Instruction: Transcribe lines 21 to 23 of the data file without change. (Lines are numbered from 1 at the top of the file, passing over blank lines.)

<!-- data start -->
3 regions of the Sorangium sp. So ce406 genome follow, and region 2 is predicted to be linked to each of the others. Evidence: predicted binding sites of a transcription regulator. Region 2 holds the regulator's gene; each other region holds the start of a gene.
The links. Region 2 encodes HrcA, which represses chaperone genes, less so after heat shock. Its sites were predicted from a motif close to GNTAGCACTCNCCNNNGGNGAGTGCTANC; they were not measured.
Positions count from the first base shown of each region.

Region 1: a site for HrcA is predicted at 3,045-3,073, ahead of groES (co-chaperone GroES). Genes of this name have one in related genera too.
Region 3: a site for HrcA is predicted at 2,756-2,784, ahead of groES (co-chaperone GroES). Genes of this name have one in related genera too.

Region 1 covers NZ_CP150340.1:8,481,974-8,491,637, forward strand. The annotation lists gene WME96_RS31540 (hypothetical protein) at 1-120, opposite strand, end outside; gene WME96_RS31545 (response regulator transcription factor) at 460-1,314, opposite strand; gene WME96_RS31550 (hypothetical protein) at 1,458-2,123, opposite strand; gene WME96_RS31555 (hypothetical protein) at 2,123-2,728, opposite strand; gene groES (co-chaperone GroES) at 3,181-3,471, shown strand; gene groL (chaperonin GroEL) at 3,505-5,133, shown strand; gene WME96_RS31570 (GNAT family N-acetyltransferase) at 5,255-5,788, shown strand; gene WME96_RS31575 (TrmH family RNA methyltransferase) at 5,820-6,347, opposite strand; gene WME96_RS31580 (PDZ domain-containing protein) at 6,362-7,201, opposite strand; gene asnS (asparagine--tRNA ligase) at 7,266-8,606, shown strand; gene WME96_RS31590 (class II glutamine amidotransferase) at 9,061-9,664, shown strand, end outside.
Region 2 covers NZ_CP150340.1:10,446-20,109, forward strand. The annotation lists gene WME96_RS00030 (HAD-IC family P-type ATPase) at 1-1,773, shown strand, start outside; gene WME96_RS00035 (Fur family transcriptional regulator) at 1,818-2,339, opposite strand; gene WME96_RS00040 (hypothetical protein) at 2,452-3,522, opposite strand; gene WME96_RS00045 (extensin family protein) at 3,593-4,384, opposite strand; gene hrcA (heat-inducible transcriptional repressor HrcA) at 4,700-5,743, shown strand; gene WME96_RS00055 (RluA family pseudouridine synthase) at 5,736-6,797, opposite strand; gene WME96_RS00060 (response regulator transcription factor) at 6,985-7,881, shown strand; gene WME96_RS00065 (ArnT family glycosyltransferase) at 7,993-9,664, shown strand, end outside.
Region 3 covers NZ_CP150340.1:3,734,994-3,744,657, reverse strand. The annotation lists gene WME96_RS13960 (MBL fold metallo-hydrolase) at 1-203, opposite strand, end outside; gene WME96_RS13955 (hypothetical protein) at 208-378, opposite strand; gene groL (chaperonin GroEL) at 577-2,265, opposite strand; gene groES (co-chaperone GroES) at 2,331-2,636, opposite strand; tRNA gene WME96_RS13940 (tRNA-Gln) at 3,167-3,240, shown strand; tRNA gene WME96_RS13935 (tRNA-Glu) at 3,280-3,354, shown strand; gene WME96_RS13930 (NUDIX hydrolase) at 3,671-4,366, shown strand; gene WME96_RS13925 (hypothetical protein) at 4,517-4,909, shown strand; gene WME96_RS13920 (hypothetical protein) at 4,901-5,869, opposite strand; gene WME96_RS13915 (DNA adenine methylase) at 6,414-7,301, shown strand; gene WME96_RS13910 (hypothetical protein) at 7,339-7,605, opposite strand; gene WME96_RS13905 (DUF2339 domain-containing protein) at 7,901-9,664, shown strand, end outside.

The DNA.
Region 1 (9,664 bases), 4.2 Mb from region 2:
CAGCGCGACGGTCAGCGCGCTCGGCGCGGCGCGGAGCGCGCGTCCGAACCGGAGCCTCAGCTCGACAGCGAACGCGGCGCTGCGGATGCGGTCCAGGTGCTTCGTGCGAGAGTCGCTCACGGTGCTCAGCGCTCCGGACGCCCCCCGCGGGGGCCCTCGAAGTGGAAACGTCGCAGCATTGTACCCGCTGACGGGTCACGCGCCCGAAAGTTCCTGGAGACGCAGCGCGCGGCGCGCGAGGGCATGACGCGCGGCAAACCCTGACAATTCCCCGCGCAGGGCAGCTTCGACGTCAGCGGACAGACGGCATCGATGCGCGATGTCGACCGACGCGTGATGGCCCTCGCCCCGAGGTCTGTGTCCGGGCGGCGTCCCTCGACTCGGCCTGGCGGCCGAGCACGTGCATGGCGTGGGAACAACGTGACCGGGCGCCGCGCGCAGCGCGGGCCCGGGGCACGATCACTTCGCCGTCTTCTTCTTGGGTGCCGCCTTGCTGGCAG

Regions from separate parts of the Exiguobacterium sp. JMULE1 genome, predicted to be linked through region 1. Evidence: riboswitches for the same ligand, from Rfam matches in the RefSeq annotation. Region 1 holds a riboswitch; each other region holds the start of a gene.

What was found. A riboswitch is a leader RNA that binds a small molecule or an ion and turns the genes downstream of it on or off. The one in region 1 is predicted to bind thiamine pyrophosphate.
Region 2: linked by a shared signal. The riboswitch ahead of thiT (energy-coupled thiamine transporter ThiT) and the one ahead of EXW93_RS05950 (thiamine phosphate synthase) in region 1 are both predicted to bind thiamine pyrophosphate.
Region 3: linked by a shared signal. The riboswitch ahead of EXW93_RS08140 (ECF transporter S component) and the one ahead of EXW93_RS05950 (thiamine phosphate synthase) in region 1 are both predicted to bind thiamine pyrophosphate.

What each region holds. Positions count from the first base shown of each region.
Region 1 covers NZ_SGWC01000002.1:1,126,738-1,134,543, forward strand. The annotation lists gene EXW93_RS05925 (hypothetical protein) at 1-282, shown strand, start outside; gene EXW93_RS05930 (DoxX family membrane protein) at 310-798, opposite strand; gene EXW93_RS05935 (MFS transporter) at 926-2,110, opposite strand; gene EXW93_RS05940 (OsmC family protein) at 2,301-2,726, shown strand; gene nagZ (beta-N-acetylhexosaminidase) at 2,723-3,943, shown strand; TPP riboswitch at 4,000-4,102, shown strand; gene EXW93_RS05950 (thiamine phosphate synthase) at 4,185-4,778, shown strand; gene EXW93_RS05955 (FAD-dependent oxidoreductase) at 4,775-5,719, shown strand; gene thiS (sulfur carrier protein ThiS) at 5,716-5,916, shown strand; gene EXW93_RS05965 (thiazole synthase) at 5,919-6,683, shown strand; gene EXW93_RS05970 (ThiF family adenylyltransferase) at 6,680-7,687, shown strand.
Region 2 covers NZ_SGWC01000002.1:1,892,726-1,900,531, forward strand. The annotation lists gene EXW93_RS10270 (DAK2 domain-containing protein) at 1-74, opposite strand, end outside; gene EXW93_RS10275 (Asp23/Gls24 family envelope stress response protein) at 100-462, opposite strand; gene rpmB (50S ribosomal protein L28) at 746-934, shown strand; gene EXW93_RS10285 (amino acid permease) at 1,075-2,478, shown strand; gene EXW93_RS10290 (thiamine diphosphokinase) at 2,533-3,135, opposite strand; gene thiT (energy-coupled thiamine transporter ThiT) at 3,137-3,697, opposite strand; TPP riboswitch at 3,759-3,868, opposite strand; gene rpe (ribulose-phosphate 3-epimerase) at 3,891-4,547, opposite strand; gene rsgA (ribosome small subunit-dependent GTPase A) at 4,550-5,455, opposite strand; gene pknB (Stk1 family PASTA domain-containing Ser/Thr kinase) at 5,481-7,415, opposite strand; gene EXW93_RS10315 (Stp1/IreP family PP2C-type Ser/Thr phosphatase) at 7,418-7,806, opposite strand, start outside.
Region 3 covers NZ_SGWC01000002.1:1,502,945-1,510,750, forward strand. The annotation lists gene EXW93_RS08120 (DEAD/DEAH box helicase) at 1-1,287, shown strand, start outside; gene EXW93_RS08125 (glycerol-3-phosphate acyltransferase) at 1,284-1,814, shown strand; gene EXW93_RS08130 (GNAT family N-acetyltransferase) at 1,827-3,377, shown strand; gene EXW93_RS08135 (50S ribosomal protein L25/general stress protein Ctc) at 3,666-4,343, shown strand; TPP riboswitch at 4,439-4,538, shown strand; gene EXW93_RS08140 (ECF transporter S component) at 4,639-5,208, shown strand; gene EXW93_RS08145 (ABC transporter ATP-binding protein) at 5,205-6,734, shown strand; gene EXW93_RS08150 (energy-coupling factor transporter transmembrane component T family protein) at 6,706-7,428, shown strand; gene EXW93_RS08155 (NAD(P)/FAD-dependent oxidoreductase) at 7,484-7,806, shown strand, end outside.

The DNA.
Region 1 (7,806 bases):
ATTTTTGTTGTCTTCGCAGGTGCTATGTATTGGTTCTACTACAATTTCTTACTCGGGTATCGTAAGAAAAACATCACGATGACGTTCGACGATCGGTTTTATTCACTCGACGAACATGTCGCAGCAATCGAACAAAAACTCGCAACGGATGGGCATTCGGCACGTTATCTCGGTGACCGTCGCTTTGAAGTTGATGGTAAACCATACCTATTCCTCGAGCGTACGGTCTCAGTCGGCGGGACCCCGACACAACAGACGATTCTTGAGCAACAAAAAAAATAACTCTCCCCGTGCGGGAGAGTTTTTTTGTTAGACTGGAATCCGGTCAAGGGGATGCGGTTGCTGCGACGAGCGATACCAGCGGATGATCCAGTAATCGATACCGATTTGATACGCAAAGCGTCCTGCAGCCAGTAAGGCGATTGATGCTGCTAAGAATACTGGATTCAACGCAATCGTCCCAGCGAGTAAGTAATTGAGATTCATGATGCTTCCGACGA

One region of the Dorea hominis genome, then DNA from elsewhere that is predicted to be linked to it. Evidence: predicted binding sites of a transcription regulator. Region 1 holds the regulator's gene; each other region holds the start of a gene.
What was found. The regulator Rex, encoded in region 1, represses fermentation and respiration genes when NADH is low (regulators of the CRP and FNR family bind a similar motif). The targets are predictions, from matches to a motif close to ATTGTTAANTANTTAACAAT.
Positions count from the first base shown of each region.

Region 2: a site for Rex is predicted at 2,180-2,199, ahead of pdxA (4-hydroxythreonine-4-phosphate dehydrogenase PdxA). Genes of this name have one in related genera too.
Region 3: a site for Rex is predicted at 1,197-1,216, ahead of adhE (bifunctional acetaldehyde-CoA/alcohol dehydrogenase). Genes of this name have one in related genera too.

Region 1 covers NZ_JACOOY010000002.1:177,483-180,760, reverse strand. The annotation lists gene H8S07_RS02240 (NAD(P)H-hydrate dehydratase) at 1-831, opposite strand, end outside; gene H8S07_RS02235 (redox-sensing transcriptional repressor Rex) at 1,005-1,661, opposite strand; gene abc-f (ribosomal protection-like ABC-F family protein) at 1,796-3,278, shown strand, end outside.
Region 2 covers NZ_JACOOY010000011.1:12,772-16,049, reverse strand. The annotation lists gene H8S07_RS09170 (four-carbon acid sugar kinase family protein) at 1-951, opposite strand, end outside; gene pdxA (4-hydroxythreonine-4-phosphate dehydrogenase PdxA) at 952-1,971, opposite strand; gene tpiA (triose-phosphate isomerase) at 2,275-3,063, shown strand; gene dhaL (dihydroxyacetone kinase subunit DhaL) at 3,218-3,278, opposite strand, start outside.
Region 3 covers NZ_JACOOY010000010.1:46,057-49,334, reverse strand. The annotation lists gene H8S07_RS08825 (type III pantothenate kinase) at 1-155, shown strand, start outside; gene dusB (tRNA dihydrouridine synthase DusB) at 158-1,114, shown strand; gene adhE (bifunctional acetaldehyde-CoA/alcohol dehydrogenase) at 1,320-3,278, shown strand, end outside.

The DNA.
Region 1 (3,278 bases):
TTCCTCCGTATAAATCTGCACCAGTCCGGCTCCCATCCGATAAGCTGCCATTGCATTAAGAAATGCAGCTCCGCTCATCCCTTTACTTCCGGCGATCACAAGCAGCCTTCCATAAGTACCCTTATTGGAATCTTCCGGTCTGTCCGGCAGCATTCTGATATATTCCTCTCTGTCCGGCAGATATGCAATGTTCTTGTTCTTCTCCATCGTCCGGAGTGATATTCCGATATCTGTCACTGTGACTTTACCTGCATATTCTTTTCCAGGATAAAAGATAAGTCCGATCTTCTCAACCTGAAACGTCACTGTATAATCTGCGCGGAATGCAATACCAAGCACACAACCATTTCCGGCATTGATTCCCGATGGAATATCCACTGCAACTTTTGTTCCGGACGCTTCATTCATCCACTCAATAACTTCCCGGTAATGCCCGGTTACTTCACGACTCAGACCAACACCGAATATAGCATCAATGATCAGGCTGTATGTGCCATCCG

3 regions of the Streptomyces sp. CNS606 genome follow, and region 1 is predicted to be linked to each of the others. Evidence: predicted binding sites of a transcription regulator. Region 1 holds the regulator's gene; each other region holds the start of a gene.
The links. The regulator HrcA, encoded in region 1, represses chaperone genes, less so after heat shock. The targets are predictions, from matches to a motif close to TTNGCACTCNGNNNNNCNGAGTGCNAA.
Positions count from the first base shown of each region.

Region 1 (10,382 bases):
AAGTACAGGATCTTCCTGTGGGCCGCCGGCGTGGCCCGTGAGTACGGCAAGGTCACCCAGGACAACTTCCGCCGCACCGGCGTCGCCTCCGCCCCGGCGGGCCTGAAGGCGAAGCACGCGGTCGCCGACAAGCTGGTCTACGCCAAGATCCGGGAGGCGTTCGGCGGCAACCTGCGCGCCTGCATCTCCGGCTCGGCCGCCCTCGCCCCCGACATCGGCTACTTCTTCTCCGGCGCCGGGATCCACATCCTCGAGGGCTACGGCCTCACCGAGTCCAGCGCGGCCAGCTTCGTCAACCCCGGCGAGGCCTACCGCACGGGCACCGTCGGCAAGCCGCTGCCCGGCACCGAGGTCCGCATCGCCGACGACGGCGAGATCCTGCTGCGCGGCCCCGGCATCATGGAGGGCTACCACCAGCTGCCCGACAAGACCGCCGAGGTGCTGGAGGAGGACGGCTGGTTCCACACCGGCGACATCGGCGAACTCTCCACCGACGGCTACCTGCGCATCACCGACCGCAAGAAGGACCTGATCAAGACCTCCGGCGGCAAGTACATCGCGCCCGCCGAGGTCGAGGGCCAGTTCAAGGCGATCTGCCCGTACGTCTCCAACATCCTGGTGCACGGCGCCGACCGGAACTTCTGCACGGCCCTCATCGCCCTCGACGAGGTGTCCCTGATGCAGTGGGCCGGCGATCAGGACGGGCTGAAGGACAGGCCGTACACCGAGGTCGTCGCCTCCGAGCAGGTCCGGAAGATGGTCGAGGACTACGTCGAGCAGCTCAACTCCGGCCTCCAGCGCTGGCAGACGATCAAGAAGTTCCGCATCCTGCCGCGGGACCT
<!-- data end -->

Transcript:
Region 1 (7,806 bases):
ATTTTTGTTGTCTTCGCAGGTGCTATGTATTGGTTCTACTACAATTTCTTACTCGGGTATCGTAAGAAAAACATCACGATGACGTTCGACGATCGGTTTTATTCACTCGACGAACATGTCGCAGCAATCGAACAAAAACTCGCAACGGATGGGCATTCGGCACGTTATCTCGGTGACCGTCGCTTTGAAGTTGATGGTAAACCATACCTATTCCTCGAGCGTACGGTCTCAGTCGGCGGGACCCCGACACAACAGACGATTCTTGAGCAACAAAAAAAATAACTCTCCCCGTGCGGGAGAGTTTTTTTGTTAGACTGGAATCCGGTCAAGGGGATGCGGTTGCTGCGACGAGCGATACCAGCGGATGATCCAGTAATCGATACCGATTTGATACGCAAAGCGTCCTGCAGCCAGTAAGGCGATTGATGCTGCTAAGAATACTGGATTCAACGCAATCGTCCCAGCGAGTAAGTAATTGAGATTCATGATGCTTCCGACGA

One region of the Dorea hominis genome, then DNA from elsewhere that is predicted to be linked to it. Evidence: predicted binding sites of a transcription regulator. Region 1 holds the regulator's gene; each other region holds the start of a gene.